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East Hampton Residence of Mrs. R.S. Bowne

Thu, 09/05/2019 - 12:22

Item of the Week From the East Hampton Library Long Island Collection

The story of the Robert Southgate Bowne house, seen in this postcard, begins with a death notice recorded in The East Hampton Star on March 20, 1886. George B. Elkins of Brooklyn was remembered for being a “real estate speculator.” Indeed, Elkins owned a house and about 15 acres of land along the west side of Ocean Avenue, which he purchased from Abraham Fithian in 1872 for $6,000. After his death, the tract of land was sold off in pieces by his two daughters, Mary C. and Georgiana Elkins.

Much of the property appears to have been sold to summer residents who later became founding members of the Maidstone Club, including Dr. Everett Herrick, Dr. George E. Monroe, and Robert Southgate Bowne. Bowne, of Flushing, Queens, was the first president of the Long Island Rail Road and one of nine original directors of the Maidstone Club. In December 1888, he and James Gallatin each purchased two acres of land from the Elkins sisters. They soon contracted with James L’Hommedieu, a builder from Great Neck, to build them each a summer cottage. Construction was evidently part of a building boom taking place, as recorded in The East Hampton Star on May 11, 1889, “The work on Messrs. Warren G. Smith’s, Robert S. Bowne’s, Jas. Gallatin’s and George E. Munroe’s cottages, is fast nearing completion and it is expected they will be ready to occupy July 1. These new cottages make quite an addition to the South End of the village. We understand several more cottages will be erected in that vicinity during the coming year.”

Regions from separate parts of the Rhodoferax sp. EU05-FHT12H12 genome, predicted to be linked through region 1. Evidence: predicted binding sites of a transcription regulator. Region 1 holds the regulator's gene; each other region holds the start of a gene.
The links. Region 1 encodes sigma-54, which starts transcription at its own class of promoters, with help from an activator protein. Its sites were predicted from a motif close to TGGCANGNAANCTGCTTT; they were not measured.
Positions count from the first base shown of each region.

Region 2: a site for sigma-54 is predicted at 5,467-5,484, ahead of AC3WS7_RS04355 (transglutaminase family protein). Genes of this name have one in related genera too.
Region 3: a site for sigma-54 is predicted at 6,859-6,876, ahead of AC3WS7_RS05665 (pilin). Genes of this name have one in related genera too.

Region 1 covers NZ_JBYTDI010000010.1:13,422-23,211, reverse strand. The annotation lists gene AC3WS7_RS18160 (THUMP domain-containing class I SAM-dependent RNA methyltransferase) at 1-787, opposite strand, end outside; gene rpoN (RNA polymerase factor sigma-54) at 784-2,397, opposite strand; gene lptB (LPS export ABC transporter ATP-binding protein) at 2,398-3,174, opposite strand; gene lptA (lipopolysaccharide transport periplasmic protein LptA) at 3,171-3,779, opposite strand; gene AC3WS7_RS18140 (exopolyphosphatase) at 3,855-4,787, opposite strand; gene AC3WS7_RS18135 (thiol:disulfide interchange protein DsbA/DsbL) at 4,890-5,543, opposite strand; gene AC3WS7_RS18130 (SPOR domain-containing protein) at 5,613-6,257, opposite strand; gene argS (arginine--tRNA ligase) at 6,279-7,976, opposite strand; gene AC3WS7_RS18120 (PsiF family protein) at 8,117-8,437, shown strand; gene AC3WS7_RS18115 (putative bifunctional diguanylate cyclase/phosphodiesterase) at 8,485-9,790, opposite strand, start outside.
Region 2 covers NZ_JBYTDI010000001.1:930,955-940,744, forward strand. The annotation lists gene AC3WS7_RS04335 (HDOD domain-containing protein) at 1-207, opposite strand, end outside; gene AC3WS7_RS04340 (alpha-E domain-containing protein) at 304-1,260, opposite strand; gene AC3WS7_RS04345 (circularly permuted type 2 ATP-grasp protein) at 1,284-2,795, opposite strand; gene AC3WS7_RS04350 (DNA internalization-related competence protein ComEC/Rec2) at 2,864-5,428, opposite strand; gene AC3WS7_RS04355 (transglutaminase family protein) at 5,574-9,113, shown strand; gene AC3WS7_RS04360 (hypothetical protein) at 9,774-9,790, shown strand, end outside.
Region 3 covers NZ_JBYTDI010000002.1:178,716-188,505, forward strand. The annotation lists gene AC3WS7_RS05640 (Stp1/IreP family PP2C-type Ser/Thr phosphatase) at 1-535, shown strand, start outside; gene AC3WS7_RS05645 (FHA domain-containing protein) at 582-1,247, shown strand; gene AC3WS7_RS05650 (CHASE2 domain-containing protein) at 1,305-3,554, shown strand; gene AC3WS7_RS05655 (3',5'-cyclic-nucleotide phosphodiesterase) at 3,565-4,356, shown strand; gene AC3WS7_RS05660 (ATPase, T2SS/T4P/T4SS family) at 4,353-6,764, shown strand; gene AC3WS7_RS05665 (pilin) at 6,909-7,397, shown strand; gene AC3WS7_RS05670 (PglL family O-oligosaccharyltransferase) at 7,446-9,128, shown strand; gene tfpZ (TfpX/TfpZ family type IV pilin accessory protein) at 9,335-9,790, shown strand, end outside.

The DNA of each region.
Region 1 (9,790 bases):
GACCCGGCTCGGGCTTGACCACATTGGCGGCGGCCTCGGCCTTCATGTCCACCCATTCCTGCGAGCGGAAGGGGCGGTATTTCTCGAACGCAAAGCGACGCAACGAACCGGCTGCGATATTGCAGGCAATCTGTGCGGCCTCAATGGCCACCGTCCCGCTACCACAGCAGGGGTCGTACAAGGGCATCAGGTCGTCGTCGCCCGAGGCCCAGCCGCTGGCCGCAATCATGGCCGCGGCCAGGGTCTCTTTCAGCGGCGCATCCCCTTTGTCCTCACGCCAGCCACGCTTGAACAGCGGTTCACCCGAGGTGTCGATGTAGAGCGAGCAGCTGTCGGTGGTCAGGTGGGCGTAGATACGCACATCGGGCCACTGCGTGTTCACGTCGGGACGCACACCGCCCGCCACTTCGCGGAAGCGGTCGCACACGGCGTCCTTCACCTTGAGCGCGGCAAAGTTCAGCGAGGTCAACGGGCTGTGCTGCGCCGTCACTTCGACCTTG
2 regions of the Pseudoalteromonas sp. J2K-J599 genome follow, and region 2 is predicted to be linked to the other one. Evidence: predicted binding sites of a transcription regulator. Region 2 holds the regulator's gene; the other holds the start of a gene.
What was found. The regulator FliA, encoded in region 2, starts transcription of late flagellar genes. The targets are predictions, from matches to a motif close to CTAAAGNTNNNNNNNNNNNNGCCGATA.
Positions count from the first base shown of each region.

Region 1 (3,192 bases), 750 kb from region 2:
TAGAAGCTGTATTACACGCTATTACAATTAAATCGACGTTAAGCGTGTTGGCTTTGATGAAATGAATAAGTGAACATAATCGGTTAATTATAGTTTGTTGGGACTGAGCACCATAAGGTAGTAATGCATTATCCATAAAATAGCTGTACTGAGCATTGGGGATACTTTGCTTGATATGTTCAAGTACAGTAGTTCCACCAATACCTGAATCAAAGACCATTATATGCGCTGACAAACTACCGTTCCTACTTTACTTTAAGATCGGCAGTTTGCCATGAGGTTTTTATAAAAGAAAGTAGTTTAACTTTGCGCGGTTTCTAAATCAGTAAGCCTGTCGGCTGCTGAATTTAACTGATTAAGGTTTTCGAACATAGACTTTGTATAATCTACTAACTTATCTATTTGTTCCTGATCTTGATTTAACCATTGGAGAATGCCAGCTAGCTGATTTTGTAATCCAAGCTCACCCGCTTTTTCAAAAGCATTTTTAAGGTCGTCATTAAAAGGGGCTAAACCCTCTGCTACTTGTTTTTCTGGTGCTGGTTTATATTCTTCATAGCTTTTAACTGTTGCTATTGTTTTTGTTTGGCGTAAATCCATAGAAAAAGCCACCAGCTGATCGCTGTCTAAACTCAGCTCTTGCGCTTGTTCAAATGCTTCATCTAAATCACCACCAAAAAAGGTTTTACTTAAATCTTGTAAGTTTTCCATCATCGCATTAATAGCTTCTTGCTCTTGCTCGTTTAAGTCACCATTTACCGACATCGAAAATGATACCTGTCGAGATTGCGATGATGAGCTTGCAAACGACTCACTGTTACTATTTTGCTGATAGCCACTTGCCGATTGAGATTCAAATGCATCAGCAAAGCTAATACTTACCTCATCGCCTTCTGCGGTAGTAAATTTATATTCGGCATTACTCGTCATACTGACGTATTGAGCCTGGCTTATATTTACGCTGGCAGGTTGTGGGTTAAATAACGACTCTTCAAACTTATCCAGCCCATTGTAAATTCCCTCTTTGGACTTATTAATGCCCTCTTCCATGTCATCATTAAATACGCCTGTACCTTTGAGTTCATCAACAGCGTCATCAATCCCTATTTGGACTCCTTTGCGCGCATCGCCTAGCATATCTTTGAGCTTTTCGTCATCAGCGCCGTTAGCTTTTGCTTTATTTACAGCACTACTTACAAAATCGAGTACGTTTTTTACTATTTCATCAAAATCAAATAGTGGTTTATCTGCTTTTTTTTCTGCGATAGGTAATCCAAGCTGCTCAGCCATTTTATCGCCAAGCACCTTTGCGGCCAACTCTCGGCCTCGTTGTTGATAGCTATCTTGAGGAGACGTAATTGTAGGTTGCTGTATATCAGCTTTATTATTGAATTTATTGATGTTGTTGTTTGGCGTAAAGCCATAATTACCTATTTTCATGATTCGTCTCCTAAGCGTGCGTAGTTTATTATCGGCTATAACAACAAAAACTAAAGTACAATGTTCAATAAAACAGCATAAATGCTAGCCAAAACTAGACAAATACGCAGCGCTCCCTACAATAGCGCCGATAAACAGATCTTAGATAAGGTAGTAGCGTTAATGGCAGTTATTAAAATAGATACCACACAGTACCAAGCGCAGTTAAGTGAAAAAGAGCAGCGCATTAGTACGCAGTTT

According to “Fifty Years of the Maidstone Club” by Jeannette Edwards Rattray, “The Bowne place was very gay in the 1890s,” with many parties held at the house, in addition to dances given for the Bowne’s four children at Clinton Hall (Clinton Academy). Unfortunately, happiness was short-lived as Robert Bowne suffered a stroke while out riding his horse in East Hampton in September of 1896. He died at home at the age of 54, despite the efforts of his neighbor Dr. George E. Munroe. At the time of his death, Bowne was remembered for being one of East Hampton’s longest summer residents, with a deep interest in the welfare of the community.

Gina Piastuck is the department head of the Long Island Collection at the East Hampton Library.

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